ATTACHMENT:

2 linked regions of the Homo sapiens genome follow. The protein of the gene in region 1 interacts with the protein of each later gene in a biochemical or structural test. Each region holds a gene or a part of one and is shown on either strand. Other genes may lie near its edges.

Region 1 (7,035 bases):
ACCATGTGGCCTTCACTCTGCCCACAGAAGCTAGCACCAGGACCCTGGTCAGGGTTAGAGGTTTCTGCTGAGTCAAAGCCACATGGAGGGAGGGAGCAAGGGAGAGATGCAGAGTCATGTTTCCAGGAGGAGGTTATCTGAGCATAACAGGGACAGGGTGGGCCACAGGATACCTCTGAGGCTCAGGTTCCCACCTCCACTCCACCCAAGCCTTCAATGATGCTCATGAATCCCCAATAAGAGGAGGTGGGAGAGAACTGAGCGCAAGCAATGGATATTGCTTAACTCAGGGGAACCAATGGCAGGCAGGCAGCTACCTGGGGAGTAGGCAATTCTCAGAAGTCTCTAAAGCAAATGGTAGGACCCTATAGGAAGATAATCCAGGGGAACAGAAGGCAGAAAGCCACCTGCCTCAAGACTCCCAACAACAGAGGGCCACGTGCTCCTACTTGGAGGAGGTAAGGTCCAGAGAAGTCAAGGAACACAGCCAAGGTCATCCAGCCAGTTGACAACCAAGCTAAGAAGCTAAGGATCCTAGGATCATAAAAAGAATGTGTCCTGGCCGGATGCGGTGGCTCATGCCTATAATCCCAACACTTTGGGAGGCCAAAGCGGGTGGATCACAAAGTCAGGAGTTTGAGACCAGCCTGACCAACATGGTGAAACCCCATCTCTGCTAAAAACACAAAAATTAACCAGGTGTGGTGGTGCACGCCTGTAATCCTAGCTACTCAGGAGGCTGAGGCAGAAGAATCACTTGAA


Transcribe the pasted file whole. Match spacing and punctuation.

2 linked regions of the Homo sapiens genome follow. The protein of the gene in region 1 interacts with the protein of each later gene in a biochemical or structural test. Each region holds a gene or a part of one and is shown on either strand. Other genes may lie near its edges.

Region 1 (7,035 bases):
ACCATGTGGCCTTCACTCTGCCCACAGAAGCTAGCACCAGGACCCTGGTCAGGGTTAGAGGTTTCTGCTGAGTCAAAGCCACATGGAGGGAGGGAGCAAGGGAGAGATGCAGAGTCATGTTTCCAGGAGGAGGTTATCTGAGCATAACAGGGACAGGGTGGGCCACAGGATACCTCTGAGGCTCAGGTTCCCACCTCCACTCCACCCAAGCCTTCAATGATGCTCATGAATCCCCAATAAGAGGAGGTGGGAGAGAACTGAGCGCAAGCAATGGATATTGCTTAACTCAGGGGAACCAATGGCAGGCAGGCAGCTACCTGGGGAGTAGGCAATTCTCAGAAGTCTCTAAAGCAAATGGTAGGACCCTATAGGAAGATAATCCAGGGGAACAGAAGGCAGAAAGCCACCTGCCTCAAGACTCCCAACAACAGAGGGCCACGTGCTCCTACTTGGAGGAGGTAAGGTCCAGAGAAGTCAAGGAACACAGCCAAGGTCATCCAGCCAGTTGACAACCAAGCTAAGAAGCTAAGGATCCTAGGATCATAAAAAGAATGTGTCCTGGCCGGATGCGGTGGCTCATGCCTATAATCCCAACACTTTGGGAGGCCAAAGCGGGTGGATCACAAAGTCAGGAGTTTGAGACCAGCCTGACCAACATGGTGAAACCCCATCTCTGCTAAAAACACAAAAATTAACCAGGTGTGGTGGTGCACGCCTGTAATCCTAGCTACTCAGGAGGCTGAGGCAGAAGAATCACTTGAA